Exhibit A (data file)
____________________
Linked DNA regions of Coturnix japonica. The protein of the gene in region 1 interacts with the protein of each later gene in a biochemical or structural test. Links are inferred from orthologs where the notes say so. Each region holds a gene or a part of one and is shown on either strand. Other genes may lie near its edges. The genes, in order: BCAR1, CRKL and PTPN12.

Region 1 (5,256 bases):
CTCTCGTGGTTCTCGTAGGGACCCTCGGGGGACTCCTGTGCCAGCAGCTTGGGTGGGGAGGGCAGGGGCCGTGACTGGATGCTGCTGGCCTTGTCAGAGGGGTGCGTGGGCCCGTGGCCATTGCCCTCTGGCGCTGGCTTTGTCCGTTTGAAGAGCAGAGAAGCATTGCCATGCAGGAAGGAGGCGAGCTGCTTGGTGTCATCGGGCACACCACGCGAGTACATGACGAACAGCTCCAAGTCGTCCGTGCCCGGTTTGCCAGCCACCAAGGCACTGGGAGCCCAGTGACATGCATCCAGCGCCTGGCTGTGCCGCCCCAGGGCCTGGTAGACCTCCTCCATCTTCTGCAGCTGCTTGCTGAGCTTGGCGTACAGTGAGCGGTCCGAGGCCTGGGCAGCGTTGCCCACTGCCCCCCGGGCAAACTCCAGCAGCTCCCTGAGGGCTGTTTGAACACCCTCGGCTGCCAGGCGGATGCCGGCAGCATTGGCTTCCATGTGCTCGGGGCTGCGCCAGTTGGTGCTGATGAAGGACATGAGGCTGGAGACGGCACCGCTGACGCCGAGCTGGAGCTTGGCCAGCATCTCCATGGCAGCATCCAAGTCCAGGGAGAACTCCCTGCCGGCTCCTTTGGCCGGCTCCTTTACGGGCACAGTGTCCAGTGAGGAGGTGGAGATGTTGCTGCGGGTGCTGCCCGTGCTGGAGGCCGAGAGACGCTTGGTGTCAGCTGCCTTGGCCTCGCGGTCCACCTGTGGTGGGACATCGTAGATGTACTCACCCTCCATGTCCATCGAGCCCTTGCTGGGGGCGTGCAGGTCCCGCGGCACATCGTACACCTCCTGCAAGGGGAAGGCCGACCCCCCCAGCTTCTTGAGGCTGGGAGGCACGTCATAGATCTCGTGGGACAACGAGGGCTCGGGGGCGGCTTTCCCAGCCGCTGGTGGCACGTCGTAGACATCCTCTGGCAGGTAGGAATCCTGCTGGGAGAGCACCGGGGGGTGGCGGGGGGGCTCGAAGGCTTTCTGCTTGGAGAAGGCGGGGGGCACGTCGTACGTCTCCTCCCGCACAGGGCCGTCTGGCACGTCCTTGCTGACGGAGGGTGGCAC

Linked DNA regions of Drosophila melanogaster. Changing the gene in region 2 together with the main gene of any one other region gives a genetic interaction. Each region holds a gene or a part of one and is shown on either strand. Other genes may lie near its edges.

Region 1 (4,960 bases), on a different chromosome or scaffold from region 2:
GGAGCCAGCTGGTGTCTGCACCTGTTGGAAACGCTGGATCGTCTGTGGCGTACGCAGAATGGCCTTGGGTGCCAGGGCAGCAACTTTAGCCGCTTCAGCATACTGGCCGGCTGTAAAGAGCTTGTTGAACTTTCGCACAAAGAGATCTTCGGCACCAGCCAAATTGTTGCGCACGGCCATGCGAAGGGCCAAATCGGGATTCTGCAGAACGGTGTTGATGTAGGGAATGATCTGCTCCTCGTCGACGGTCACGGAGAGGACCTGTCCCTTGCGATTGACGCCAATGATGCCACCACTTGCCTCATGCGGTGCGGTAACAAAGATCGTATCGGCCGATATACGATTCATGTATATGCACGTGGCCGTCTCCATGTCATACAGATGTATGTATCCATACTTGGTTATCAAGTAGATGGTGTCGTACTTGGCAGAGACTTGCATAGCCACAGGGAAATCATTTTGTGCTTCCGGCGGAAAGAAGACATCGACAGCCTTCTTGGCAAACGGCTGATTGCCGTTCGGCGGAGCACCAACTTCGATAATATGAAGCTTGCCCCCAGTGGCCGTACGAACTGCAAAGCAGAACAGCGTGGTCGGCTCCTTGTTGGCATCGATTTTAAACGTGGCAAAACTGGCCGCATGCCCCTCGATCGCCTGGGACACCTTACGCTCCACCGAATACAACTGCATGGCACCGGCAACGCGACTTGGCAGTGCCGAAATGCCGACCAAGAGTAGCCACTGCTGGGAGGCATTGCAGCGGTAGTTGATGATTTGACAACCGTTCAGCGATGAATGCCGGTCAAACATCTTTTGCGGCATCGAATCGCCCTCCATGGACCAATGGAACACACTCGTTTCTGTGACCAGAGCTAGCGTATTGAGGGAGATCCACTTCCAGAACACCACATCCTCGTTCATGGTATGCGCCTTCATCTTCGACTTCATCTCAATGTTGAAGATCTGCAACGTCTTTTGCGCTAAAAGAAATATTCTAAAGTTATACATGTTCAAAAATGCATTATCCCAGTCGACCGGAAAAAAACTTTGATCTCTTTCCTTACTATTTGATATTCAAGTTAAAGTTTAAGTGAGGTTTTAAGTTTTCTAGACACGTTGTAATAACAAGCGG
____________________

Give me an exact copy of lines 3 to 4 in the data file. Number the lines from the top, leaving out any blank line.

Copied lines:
CTCTCGTGGTTCTCGTAGGGACCCTCGGGGGACTCCTGTGCCAGCAGCTTGGGTGGGGAGGGCAGGGGCCGTGACTGGATGCTGCTGGCCTTGTCAGAGGGGTGCGTGGGCCCGTGGCCATTGCCCTCTGGCGCTGGCTTTGTCCGTTTGAAGAGCAGAGAAGCATTGCCATGCAGGAAGGAGGCGAGCTGCTTGGTGTCATCGGGCACACCACGCGAGTACATGACGAACAGCTCCAAGTCGTCCGTGCCCGGTTTGCCAGCCACCAAGGCACTGGGAGCCCAGTGACATGCATCCAGCGCCTGGCTGTGCCGCCCCAGGGCCTGGTAGACCTCCTCCATCTTCTGCAGCTGCTTGCTGAGCTTGGCGTACAGTGAGCGGTCCGAGGCCTGGGCAGCGTTGCCCACTGCCCCCCGGGCAAACTCCAGCAGCTCCCTGAGGGCTGTTTGAACACCCTCGGCTGCCAGGCGGATGCCGGCAGCATTGGCTTCCATGTGCTCGGGGCTGCGCCAGTTGGTGCTGATGAAGGACATGAGGCTGGAGACGGCACCGCTGACGCCGAGCTGGAGCTTGGCCAGCATCTCCATGGCAGCATCCAAGTCCAGGGAGAACTCCCTGCCGGCTCCTTTGGCCGGCTCCTTTACGGGCACAGTGTCCAGTGAGGAGGTGGAGATGTTGCTGCGGGTGCTGCCCGTGCTGGAGGCCGAGAGACGCTTGGTGTCAGCTGCCTTGGCCTCGCGGTCCACCTGTGGTGGGACATCGTAGATGTACTCACCCTCCATGTCCATCGAGCCCTTGCTGGGGGCGTGCAGGTCCCGCGGCACATCGTACACCTCCTGCAAGGGGAAGGCCGACCCCCCCAGCTTCTTGAGGCTGGGAGGCACGTCATAGATCTCGTGGGACAACGAGGGCTCGGGGGCGGCTTTCCCAGCCGCTGGTGGCACGTCGTAGACATCCTCTGGCAGGTAGGAATCCTGCTGGGAGAGCACCGGGGGGTGGCGGGGGGGCTCGAAGGCTTTCTGCTTGGAGAAGGCGGGGGGCACGTCGTACGTCTCCTCCCGCACAGGGCCGTCTGGCACGTCCTTGCTGACGGAGGGTGGCAC

Linked DNA regions of Drosophila melanogaster. Changing the gene in region 2 together with the main gene of any one other region gives a genetic interaction. Each region holds a gene or a part of one and is shown on either strand. Other genes may lie near its edges.